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The Straw Man Fallacy: Definition & Examples

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  • 0:01 Diverting Our Attention
  • 0:45 Straw Man Fallacy Defined
  • 3:18 Straw Man in Argumentation
  • 4:15 Lesson Summary
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Lesson Transcript
Instructor: Jason Nowaczyk
This lesson covers a fallacy in logic that attempts to establish an argument that is easier to defeat because it is based on a weaker or distorted version of the original argument. A short quiz will follow to check your understanding.

Diverting Our Attention

Imagine when you were younger, and you really wanted to go somewhere with your friends and you were told that you couldn't go. Instead of seeing the logic behind the decision, you might have gotten angry and thought you had the worst parents ever, and all they cared about was ruining your life! Ugh! Unfortunately, in situations like this, we may tend to shift blame away from the actual issue to something else. And not only that, but we tend to exaggerate the motives behind the issue far past their logical end.

Arguments that attempt to divert our attention from the real issue being put forth are called red herring arguments. In this lesson, we will discuss one particular subset of a red herring argument known as the straw man fallacy.

Straw Man Fallacy Defined

A straw man fallacy occurs when a person ignores another person's position on an issue and instead exaggerates, misrepresents, or creates a distorted version of that position. We tend to do this because by exaggerating someone else's position, it makes the other person's position easier to attack. The origin of the title of this particular fallacy is not completely known. However, one theory is that it comes from a technique used to physically train real fighters using straw dummies. It is much easier to practice fighting techniques against an opponent made of straw rather than one made of flesh and bone. Similarly, it's easier to mentally fight an opponent if you construct a version of your opponent that is more easily defeated by extending your opponent's arguments beyond their original point until their stance appears ridiculous.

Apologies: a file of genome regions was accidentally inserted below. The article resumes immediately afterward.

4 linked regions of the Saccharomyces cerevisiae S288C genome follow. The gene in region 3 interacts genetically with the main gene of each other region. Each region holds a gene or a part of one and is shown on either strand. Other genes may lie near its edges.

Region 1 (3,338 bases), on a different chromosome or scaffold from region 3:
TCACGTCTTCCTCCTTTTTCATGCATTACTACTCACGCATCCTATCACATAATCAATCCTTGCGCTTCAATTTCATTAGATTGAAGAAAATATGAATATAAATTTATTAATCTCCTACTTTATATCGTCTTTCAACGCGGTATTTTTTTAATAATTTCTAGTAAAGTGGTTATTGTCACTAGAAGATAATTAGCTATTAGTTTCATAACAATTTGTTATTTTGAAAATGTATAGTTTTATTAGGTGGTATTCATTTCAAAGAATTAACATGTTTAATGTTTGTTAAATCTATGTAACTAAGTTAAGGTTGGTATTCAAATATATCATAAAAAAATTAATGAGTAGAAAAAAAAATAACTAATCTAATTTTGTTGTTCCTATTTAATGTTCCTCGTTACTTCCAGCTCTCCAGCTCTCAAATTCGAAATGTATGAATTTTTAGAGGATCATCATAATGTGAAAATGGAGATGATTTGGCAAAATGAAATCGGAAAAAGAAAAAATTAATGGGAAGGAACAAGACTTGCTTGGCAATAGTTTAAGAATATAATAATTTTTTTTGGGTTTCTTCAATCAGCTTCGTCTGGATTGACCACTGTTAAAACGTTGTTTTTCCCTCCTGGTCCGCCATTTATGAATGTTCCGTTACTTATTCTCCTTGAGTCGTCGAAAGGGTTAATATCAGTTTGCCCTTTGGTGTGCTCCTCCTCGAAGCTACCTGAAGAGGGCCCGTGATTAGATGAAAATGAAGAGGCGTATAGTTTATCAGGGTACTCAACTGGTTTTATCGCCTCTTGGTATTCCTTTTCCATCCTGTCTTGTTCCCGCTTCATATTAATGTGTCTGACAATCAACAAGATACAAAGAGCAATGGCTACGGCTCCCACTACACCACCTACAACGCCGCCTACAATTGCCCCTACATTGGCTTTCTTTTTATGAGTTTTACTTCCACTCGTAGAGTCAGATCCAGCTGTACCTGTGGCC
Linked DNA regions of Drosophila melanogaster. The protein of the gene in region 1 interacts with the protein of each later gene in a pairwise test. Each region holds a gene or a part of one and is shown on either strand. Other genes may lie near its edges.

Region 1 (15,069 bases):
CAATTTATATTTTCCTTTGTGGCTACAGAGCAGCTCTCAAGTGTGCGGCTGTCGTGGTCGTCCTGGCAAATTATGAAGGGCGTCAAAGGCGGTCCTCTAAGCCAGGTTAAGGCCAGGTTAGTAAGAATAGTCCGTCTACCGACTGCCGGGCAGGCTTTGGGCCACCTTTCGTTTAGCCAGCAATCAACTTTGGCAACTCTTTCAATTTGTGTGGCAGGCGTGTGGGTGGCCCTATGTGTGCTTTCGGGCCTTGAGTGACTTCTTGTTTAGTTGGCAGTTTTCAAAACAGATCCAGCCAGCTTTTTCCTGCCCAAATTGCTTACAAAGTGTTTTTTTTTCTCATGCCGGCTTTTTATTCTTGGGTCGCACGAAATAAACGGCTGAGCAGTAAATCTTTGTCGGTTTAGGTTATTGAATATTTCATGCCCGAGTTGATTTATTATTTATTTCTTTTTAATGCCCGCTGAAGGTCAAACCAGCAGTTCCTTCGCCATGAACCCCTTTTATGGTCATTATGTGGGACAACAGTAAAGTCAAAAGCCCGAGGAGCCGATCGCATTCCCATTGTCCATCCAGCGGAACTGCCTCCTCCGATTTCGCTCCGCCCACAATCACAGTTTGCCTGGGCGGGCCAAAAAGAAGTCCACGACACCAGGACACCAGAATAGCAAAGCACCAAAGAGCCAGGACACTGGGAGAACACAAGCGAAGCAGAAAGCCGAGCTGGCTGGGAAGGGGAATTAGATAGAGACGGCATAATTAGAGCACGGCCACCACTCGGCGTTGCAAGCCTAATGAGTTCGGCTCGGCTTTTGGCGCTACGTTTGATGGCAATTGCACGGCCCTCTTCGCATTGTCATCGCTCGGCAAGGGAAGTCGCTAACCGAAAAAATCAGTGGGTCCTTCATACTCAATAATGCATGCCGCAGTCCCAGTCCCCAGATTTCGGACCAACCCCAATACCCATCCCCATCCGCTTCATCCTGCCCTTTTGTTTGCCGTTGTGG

The logical form of a straw man argument is as follows:

Person A makes claim X
Person B takes claim X but distorts or exaggerates it into claim Y
Person B is now easily able to defeat claim Y
Therefore, claim X must be false

Let's take a look at some examples to better understand this concept using our example from the beginning of the lesson.

Child: Can I go to the movies with my friends?
Parent: Not tonight, you haven't finished your chores.
Child: Ugh! You'll never let me do anything fun with my friends.
Parent: I never said you could never go anywhere with your friends.

In this example, the child is diverting attention away from the fact that he or she can't go to the movies because they did not do their chores. Instead, they are setting up a straw man argument to conclude that the parents will never let them go to the movies or do fun things with friends. This position has also put the parent on the defensive to defend a position that is different than the one that was originally put forth.

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